I am using Knitro to solve an MINLP using branch-and-bound and I want to know about the reference or technique they are adopting to code their algorithm. I know that there are many applications of branch-and-bound to tackle MINLP but I couldn't find which technique they are adopting.
3$\begingroup$ artelys.com/docs/knitro/2_userGuide/bibliography.html $\endgroup$– KuifjeJan 17, 2020 at 7:47
Knitro offers two variations of branch-and-bound for mixed-integer nonlinear programs. The first (and default method) is a standard branch-and-bound method that solves a continuous nonlinear optimization problem at each node by relaxing the integer variables. The second (the Quesada-Grossmann approach) solves linear programming subproblems at most nodes and only solves continuous nonlinear subproblems at select nodes. This method has easier/faster node solves, but typically requires many more nodes to prove optimality. A reference to this approach can be found in the bibliography section of the Knitro User's Manual.
Both approaches are designed for convex MINLP models and are only heuristics in the non-convex case. The choice of method is controlled through the "mip_method" user option. The Knitro branch-and-bound approach also includes heuristics for finding integer feasible points and a variety of cuts, branching strategies, etc. that can be controlled through user options.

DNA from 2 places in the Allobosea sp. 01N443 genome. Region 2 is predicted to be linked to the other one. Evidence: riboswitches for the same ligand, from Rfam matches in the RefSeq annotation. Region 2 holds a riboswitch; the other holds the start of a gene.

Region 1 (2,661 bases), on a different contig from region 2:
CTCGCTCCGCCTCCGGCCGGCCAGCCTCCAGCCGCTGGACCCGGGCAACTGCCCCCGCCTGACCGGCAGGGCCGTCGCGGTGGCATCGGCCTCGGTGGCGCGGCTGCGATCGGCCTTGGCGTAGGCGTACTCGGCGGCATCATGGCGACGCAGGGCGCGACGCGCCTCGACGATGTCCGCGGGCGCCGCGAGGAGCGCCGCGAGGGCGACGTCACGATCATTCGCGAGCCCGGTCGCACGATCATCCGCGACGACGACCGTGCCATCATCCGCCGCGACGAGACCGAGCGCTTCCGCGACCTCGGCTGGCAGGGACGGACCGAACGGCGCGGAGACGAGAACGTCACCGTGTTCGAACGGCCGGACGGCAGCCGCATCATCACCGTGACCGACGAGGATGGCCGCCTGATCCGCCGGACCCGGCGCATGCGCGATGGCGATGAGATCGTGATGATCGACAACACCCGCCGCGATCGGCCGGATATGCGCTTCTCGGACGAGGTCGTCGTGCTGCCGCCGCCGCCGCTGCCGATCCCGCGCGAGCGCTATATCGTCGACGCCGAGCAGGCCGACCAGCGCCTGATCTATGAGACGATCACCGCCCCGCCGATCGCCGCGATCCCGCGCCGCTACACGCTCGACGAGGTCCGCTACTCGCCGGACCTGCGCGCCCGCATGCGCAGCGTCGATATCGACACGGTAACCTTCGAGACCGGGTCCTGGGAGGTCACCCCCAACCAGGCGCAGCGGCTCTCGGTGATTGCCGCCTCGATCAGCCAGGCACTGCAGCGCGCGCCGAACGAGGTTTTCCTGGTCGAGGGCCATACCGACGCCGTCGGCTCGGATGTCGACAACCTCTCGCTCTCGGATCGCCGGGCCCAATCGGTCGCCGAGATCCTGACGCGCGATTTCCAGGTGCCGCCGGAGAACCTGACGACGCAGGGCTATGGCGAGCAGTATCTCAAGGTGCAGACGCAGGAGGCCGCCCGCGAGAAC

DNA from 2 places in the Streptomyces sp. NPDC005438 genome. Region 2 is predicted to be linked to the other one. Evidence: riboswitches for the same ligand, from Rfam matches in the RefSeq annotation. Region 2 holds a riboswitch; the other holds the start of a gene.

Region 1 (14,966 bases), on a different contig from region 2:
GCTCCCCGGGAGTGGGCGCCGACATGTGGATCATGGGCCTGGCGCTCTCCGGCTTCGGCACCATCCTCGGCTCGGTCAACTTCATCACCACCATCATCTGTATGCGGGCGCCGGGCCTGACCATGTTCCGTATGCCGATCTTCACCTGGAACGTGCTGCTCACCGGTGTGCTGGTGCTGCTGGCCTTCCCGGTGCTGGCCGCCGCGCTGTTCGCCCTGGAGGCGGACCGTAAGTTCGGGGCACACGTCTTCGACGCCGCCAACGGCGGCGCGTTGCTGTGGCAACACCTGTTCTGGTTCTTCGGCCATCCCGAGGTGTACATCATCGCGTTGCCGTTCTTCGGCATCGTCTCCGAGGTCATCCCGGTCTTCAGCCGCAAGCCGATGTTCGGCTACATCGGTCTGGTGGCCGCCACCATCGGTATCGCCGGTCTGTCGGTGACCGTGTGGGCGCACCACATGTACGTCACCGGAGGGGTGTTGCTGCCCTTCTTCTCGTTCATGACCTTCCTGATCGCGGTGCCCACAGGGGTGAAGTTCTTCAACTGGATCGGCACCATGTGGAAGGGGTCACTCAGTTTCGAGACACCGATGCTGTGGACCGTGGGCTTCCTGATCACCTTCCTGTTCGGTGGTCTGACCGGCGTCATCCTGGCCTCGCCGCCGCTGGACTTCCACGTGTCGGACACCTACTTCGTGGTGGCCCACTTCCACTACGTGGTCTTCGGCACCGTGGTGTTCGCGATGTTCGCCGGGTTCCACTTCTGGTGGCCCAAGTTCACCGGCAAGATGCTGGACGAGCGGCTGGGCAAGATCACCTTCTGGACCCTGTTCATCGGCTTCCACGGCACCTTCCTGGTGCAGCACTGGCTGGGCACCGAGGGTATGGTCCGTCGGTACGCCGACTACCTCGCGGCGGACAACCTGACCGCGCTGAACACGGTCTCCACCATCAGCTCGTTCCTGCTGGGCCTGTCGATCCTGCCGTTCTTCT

More information can be found in the User's Manual https://www.artelys.com/docs/knitro/2_userGuide/minlp.html.
As KNITRO's manual says, it's vanilla branch-and-bound: the integer variables are relaxed to continuous, and solving that relaxed problem provides the bound for branch and bound.
Since in this case the relaxation of the problem is the problem itself made continuous, this bound is only valid if the problem is convex:
It is primarily designed for convex models, and in this case the integrality gap measure can be trusted.